Don’t start chopping prices unless you’re sure it’s worth it. (It won’t be.)

Hey Clippers! Dave Tucker here to talk about discounts—and how to be smart about them.

I have strong opinions about charging fairly for your work and your worth. Recently, I wrote about the dangers of bidding too low for lawn maintenance work. Today, we’re going to talk specifically about discounts. More specifically, I’m sharing three things to think about before offering one.

As I’m sure you’ve guessed, I’m not a big fan of discounts, but I understand why people feel tempted to offer them. Let me share three mindset tricks to help you resist the temptation of discounts as an “easy” marketing strategy.

Rejection is normal.

Getting your bid rejected is part of the deal in just about any business. In my experience as a lawn maintenance business owner, getting 80% of your bids rejected is normal. It means you’re pricing your services appropriately. In fact, if I wasn’t getting rejected a lot, I’d be bummed: That’s a surefire sign of underpricing!

Don’t believe me? Here are some other interesting stats about sales and rejection.

You can always go back and negotiate a different price. But don’t let the rejection alone get you down or cause you to doubt yourself. It really is normal!

Do the math on every discount.

I’ve illustrated this concept before, but it bears repeating. Let’s say you offer a $15 discount to two different customers, and they both take it. If you mow their lawns 25 times per season, you’re losing $375 per customer—$750 total. Carry that over into next year, and you’re up to $1500 in losses. Over five years, you’ve lost $3750, all because you gave two $15 discounts.

Here’s the point. $15 may not seem like a big discount. And for one single transaction, it’s not. But this is lawn maintenance. Part of the value of this business is the ease of securing loyal, long-term customers. Every discount you offer is going to multiply over time, leading to more and more losses.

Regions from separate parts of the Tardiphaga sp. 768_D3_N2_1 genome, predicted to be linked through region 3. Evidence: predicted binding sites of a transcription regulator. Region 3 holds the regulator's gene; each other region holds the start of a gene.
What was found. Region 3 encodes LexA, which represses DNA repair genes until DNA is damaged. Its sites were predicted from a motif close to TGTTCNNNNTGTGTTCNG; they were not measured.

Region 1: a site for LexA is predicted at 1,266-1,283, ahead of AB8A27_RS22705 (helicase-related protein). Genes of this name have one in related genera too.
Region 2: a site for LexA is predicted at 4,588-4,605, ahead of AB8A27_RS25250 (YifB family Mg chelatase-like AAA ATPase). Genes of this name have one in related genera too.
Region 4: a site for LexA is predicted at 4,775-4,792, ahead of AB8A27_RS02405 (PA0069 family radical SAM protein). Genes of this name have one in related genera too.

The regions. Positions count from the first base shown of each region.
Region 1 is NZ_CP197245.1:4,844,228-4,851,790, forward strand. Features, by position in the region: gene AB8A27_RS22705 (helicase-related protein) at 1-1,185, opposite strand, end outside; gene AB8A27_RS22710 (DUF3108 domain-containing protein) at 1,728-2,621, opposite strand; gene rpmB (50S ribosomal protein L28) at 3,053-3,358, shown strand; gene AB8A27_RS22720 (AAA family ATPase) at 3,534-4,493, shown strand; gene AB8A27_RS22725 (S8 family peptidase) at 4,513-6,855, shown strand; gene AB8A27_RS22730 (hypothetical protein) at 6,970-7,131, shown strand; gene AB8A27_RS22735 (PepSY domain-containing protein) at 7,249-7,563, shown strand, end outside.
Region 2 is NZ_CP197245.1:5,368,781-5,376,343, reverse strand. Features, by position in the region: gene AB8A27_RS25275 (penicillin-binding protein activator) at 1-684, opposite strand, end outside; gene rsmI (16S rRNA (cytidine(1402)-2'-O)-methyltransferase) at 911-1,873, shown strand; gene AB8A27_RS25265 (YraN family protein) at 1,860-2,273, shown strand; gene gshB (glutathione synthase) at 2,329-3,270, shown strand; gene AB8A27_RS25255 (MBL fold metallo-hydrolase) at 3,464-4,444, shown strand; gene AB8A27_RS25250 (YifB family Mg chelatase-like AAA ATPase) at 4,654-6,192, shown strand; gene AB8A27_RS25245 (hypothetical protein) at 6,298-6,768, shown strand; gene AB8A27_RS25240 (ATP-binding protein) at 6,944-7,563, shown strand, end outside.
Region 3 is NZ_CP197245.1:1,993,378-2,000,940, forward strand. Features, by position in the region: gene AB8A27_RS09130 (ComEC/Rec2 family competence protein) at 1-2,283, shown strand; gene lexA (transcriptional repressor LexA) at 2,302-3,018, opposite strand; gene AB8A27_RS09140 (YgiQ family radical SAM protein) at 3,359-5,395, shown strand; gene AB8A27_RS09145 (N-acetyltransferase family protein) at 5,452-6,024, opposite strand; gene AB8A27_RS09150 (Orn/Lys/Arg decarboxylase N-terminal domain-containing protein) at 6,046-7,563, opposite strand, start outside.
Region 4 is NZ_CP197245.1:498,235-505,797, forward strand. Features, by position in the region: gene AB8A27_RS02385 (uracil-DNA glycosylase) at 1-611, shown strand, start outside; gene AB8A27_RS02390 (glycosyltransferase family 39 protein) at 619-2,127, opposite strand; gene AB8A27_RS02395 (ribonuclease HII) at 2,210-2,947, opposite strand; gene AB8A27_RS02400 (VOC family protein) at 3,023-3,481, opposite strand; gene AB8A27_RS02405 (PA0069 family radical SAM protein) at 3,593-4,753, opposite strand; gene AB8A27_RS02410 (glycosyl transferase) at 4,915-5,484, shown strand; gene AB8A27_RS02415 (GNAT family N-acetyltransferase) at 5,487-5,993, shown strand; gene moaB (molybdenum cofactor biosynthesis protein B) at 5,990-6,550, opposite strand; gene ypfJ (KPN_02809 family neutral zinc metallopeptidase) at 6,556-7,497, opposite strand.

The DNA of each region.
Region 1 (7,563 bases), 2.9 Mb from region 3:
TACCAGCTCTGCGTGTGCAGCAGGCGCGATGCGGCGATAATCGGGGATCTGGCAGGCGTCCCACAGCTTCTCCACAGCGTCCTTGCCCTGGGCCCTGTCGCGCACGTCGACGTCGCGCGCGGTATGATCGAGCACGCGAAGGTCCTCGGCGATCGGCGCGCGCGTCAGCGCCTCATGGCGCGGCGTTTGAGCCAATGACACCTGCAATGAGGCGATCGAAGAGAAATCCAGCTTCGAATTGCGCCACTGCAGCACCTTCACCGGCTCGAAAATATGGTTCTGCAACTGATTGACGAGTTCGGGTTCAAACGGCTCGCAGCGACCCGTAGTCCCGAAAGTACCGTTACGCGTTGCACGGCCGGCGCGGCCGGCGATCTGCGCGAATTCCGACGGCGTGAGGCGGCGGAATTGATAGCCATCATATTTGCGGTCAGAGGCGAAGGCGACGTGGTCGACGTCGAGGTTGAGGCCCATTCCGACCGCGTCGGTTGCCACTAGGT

Now I’m not saying you should never offer a discount. But if you’re tempted, run the numbers first. Are the long-term losses worth it? Or would you rather just find another customer, one who’s willing to pay full price?

Reduce your services before you lower your prices.

Instead of offering a discount, you can simply adjust your service offering to match whatever price your customer wants to pay. This allows you to offer the illusion of a discount without actually losing any revenue.

For example, let’s say you quote someone $600 for a fall cleanup. They come back and ask if you can do it for $500. You have a few choices here.

  1. You can say yes and do it for $500.
  2. You can say no and walk away.
  3. You can negotiate what a $500 fall cleanup looks like. Maybe you use cheaper mulch and don’t go quite so far back on their property. Maybe you skip another part of the service. Figure out what $500 worth of work looks like, and offer that instead.

Option 3 allows you to keep your customer without having to shortchange yourself. It’s a sneaky way to give a discount—without actually giving a discount.

If you’re struggling to run the numbers and figure out the cost of a given job, take a look at CLIP. CLIP is a lawn care business software with excellent job costing tools and other handy calculators. No more guessing or worrying about rates. With CLIP, you can feel confident about your prices, and do your work more efficiently.

See for yourself and schedule a demo!

Keep clipping!

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